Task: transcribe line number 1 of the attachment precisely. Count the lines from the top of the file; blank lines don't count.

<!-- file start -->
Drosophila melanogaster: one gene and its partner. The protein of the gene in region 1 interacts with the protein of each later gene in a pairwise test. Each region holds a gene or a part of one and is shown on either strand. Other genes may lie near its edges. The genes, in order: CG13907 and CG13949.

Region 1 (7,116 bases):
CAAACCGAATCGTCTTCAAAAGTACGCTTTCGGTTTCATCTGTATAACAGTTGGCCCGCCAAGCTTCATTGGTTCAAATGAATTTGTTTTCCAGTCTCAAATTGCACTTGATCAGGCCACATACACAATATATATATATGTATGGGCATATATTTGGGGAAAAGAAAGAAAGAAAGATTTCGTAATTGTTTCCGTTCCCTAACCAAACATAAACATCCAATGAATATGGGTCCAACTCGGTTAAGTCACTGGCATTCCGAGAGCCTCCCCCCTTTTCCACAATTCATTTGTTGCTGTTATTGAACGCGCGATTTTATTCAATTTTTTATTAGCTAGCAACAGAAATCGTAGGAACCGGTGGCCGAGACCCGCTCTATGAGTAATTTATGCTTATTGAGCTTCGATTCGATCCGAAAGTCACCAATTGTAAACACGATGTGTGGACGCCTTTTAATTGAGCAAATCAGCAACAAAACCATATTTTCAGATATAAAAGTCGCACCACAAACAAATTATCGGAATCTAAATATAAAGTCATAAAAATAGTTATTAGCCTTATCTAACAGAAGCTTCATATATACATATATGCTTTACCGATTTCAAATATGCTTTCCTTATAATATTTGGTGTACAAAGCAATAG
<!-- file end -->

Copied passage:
Drosophila melanogaster: one gene and its partner. The protein of the gene in region 1 interacts with the protein of each later gene in a pairwise test. Each region holds a gene or a part of one and is shown on either strand. Other genes may lie near its edges. The genes, in order: CG13907 and CG13949.